Even the sports adapted from the Olympic program look different. Competitions like wheelchair fencing and wheelchair rugby (sometimes called “murderball”) bring a whole new level of excitement to a game normally played on foot. Frequently involving attack moves, the addition of athletes on wheels adds an element of speed — and danger — to the Paralympics that’s very enjoyable to watch.
For the first time ever, the U.S. Olympic & Paralympic Committee (USOPC) will give Paralympians the same amount of money for winning medals as Olympians — a big step for inclusiveness.
There are plenty of opportunities for Team USA to defend their titles from the 2016 Games in Rio. Looking to repeat are the women’s wheelchair basketball team, with nine out of 12 players making their Paralympic debut to infuse some new blood. It’s the opposite scenario for the defending men’s team (who will be wearing the same jerseys as their Olympic counterparts), with eight of the 12 men returning to the court. Elsewhere, the women’s sitting volleyball team also hopes to hold onto their spot at the top of the podium.
A number of well-known Paralympians are looking to add more hardware to their collections, with 23-time medalist — 13 of them gold — Jessica Long (S8, SB7, SM8) jumping back into the pool. (You’ve likely seen her in that tearjerker of a commercial by Toyota about an adopted girl from Siberia.) Over on the track, TikTok favorite Hunter Woodall (T62) will compete in the 100 and 400 meter sprints while 17-time medalist Tatyana McFadden (T54) attends her sixth Paralympic games, going for gold in a number of wheelchair races at the National Stadium.
Look for some athletes to make the switch to a different event, too. Seven-time medalist Brad Snyder (PT5) makes his paralympic debut in the triathlon after focusing on swimming. Oksana Masters (H5) has already won medals in rowing and nordic skiing, and comes to Tokyo aiming to be one of the few athletes to win medals in three different Paralympic sports after just missing the podium in Rio for track cycling. On the flip side, athletes such as Leanne Smith (S4, SB4, SM4) – who recently called out the ESPY Awards for not inviting athletes with impairments to the ceremony — are making their debut.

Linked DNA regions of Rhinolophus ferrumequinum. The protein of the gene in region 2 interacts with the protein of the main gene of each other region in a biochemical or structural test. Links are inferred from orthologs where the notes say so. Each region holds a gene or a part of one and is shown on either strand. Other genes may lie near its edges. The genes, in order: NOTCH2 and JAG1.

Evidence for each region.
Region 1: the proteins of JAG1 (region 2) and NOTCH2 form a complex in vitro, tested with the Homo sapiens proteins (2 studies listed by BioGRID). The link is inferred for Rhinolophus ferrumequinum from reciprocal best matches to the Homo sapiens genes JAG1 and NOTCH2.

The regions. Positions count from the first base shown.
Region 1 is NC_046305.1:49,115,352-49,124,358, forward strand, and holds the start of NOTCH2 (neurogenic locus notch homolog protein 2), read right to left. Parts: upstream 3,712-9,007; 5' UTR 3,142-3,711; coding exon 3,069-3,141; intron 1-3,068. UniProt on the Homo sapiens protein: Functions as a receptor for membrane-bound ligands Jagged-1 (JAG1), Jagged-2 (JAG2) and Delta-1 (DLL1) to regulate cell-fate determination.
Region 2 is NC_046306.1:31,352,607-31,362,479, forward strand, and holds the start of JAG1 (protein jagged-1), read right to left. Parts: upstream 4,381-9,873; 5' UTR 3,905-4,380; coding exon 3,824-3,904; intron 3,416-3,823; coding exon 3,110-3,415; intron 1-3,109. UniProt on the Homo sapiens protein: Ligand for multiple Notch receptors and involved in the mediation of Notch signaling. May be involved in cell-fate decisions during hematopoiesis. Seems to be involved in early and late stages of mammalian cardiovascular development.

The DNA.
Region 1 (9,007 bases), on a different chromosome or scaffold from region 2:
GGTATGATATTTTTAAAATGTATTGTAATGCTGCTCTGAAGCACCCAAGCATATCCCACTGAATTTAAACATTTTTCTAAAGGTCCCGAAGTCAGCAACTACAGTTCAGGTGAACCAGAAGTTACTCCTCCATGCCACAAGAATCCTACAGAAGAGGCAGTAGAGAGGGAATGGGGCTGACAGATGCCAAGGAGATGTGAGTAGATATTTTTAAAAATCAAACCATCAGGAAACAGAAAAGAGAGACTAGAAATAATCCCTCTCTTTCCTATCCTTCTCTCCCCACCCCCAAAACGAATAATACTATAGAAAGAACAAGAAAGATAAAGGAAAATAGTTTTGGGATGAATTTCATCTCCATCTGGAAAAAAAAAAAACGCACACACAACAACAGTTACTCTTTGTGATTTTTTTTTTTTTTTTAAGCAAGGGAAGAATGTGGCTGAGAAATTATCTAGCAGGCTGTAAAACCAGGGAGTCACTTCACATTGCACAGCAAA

There’s a second chance for host nation glory in tennis as Shingo Kunieda (open division) is ranked Number One in the world for wheelchair singles tennis. Japan also has a chance to win medals in canoe sprint, track and field, badminton, swimming, goal ball, judo, wheelchair rugby, wheelchair basketball, and more.
Just like at the Olympics, a record number of LGBTQ athletes will participate in the Paralympics, with at least 29 out players from eight countries vying for medals in sports like wheelchair basketball, rowing, and cycling.
One of the best parts about these Games for fans is watching the athletes adapt to their impairment in inventive ways. There’s table tennis players like Ibrahim Hamadtou (class 6) of Egypt who uses his mouth to hold a paddle. And it’s not just those who are adapting to using their bodies. For the second Paralympics in a row, a refugee team will compete together under the IPC flag. While Rio welcomed two paralympians, Tokyo will see six in their contingent, coming from Syria, Afghanistan, Burundi, and Iran.Also look out for stories from the frontline to the playing field — a number of international players were doctors in the fight against Covid-19.